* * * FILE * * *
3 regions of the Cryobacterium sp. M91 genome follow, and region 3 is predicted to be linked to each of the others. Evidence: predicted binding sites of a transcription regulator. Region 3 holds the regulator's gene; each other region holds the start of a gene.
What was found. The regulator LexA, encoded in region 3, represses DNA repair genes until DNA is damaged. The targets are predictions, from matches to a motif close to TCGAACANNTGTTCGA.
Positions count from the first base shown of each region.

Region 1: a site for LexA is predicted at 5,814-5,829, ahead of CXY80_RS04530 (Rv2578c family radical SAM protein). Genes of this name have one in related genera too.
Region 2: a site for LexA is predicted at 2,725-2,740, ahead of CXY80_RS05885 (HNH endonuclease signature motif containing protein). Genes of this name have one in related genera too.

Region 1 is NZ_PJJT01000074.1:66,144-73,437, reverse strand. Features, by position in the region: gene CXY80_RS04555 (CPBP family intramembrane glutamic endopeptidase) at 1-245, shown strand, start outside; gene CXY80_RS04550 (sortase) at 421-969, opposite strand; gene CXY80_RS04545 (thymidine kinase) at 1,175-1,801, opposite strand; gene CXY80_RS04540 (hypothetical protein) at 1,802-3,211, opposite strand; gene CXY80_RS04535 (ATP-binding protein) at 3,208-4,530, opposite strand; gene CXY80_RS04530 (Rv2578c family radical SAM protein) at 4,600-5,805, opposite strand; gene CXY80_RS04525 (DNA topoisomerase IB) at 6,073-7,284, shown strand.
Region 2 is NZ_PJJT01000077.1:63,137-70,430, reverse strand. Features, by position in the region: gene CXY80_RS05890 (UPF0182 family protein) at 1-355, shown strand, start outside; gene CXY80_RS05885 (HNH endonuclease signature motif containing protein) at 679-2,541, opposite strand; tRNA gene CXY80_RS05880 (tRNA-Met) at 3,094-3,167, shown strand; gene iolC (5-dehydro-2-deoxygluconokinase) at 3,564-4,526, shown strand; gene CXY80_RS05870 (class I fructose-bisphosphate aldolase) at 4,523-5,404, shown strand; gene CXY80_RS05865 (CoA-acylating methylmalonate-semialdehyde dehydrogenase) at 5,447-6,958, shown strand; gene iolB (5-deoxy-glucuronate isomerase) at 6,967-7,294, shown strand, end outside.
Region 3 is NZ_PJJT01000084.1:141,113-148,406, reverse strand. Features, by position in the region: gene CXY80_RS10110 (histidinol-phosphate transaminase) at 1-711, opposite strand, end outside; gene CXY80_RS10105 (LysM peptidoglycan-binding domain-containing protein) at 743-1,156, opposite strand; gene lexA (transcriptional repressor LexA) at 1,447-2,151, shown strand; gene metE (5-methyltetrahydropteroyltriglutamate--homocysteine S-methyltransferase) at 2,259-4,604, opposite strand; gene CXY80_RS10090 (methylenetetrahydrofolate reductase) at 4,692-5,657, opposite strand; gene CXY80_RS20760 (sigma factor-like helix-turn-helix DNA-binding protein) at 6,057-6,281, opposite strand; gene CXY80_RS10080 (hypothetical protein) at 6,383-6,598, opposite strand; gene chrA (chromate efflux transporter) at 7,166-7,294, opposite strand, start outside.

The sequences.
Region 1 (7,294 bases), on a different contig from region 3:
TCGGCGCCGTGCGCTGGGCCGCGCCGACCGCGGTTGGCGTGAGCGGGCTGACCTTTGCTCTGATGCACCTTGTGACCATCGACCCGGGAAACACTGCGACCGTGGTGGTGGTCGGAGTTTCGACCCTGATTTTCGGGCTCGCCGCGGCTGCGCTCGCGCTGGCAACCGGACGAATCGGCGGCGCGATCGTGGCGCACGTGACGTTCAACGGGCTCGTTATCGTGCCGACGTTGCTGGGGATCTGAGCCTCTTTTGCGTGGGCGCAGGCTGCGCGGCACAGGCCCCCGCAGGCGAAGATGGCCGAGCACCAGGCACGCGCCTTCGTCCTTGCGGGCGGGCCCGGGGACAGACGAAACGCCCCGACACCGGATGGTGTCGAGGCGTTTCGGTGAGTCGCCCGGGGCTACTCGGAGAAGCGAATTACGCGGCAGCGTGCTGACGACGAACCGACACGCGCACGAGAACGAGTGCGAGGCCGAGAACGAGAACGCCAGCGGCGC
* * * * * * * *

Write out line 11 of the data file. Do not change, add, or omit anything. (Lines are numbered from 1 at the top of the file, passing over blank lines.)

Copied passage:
TCGGCGCCGTGCGCTGGGCCGCGCCGACCGCGGTTGGCGTGAGCGGGCTGACCTTTGCTCTGATGCACCTTGTGACCATCGACCCGGGAAACACTGCGACCGTGGTGGTGGTCGGAGTTTCGACCCTGATTTTCGGGCTCGCCGCGGCTGCGCTCGCGCTGGCAACCGGACGAATCGGCGGCGCGATCGTGGCGCACGTGACGTTCAACGGGCTCGTTATCGTGCCGACGTTGCTGGGGATCTGAGCCTCTTTTGCGTGGGCGCAGGCTGCGCGGCACAGGCCCCCGCAGGCGAAGATGGCCGAGCACCAGGCACGCGCCTTCGTCCTTGCGGGCGGGCCCGGGGACAGACGAAACGCCCCGACACCGGATGGTGTCGAGGCGTTTCGGTGAGTCGCCCGGGGCTACTCGGAGAAGCGAATTACGCGGCAGCGTGCTGACGACGAACCGACACGCGCACGAGAACGAGTGCGAGGCCGAGAACGAGAACGCCAGCGGCGC